5 habits every hooper should develop for practice

5 Habits Every Hoopers Should Develop for Practice

You have your hoops, music, and a great space to practice in.  You are motivated, but you don’t know where to start!  I’ve got some ideas for ya.  Here are my 5 habits every hooper should develop for practice.

#1:  Warm Up

Warming up is very important.  It prepares you mentally and physically for activity.  It wakes up your muscles and gets you moving.  Sometimes simple waist hooping will get you moving.  (Be sure to hoop in both currents!!).  Other times, a good, rigorous yoga regimen is a good way to warm up.  Get your heart pumping!

#2:  Practice Something New

Now that you’re all warmed up, it’s time to jump into your practice.  Work on something new!  Perhaps it’s a tutorial that you saw on YouTube, or something you’ve been working on with a teacher.  Work on this move for a bit before you move on, but too much that you get frustrated and build bad muscle memory.

#3:  Review Old Skills

It’s always great to review what we know, right?  It’s like a comfortable shirt or your favorite pair of shoes.  I encourage you to review your old skills and see how you can fit them into your flow, or how you can find variations on them.  Keep a list of moves that you know, and refer back to it at this time.  Pick on at random, or pick one that you haven’t done in a long time.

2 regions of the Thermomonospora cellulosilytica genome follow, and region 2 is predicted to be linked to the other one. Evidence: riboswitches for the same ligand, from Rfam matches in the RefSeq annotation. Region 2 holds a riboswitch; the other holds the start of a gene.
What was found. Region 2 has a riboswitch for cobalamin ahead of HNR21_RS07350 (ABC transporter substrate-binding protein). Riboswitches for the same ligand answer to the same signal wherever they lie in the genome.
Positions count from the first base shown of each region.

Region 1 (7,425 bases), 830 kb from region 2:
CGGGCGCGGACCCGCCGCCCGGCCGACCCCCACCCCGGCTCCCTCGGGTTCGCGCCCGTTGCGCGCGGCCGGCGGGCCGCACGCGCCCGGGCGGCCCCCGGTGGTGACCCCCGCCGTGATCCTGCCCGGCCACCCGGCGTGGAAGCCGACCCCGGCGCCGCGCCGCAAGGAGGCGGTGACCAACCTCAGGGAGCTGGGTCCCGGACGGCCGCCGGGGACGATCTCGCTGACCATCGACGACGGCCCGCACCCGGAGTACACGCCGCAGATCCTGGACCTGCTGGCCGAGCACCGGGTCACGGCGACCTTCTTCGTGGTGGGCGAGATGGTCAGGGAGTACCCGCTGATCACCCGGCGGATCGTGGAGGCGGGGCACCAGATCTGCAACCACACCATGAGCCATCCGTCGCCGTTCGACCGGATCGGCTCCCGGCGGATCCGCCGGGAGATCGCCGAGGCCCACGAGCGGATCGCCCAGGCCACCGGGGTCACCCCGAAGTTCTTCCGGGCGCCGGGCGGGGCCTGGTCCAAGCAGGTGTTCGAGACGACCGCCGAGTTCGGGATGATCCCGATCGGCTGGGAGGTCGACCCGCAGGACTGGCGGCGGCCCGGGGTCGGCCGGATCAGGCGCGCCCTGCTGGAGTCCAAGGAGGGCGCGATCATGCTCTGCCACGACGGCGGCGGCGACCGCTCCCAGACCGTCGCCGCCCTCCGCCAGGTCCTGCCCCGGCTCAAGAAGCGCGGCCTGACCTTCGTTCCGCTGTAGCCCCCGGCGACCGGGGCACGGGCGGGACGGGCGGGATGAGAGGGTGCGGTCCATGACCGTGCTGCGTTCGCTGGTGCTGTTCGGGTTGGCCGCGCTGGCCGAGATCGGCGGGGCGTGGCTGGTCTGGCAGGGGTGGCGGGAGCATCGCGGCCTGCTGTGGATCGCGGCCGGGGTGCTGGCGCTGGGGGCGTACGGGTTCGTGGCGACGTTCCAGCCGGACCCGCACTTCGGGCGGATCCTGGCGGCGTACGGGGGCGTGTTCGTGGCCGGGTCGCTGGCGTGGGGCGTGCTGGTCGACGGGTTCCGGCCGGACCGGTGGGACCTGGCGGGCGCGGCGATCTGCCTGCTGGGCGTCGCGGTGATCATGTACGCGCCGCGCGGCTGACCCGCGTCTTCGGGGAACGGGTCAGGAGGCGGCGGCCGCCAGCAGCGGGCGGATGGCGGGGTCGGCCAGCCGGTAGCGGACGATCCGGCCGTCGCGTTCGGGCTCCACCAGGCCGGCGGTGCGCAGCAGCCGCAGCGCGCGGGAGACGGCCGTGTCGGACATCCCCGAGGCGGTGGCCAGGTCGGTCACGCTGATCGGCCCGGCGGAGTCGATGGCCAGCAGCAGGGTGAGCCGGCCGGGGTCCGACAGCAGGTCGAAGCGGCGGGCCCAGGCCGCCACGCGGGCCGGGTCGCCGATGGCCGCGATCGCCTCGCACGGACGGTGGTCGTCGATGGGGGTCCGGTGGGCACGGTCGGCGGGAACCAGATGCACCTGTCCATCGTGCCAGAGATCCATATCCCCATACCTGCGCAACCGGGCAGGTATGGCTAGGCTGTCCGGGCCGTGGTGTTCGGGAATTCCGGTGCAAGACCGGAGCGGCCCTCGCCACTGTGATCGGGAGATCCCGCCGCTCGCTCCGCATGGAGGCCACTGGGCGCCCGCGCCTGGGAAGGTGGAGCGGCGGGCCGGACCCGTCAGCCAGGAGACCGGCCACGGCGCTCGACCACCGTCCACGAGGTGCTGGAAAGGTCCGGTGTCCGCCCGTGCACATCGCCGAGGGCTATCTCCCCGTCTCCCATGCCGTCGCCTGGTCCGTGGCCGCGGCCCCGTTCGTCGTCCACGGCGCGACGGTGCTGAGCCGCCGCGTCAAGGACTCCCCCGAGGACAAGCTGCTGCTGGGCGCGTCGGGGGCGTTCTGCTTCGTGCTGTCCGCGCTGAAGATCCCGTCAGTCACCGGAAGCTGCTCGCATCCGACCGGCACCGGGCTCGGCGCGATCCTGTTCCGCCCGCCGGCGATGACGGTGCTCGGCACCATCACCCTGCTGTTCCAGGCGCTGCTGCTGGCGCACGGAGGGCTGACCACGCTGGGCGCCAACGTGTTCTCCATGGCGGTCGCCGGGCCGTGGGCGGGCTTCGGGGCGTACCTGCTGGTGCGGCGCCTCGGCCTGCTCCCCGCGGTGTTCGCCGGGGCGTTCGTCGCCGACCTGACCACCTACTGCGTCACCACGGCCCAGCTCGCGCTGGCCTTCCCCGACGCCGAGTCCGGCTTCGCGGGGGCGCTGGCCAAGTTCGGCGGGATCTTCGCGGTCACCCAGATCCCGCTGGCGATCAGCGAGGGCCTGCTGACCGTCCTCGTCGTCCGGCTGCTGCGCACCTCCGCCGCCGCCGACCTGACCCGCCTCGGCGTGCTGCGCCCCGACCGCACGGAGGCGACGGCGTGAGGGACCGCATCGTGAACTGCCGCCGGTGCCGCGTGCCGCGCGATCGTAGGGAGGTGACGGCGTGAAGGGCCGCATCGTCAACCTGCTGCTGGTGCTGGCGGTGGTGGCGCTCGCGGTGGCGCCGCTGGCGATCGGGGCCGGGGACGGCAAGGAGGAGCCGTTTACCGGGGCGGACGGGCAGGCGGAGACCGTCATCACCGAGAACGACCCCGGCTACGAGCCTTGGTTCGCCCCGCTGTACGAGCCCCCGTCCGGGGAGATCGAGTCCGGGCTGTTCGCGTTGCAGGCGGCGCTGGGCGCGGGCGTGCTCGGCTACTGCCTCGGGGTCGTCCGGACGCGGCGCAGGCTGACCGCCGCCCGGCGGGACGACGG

Another way to review old skills is to drill them. Practice isolations in front of a mirror.  Clean up your weave planes (this is what I’m doing right now).  Work on your posture while hooping.  Work those moves so they look cleaner, crisper, and sharper.

#4:  Play

Geez, the hoop’s a toy, right?  It’s a fun prop!  Play with it!  This is an awesome time practice your flow. Be sure to try to incorporate your new and old skills!  Dance and spin, flip and fold, whatever.  Have some fun!

#5:  Cool Down

This is important.  It’s time get your heart rate down and stretch those muscles.  Again, this is an excellent time for easy yoga, especially savasana, or corpse, poses, on your back.  Gentle spinal twists, shaking out the tension in your neck and shoulders, and good stretching exercises are all great ways to cool down.

There.  You have a practice road map now!

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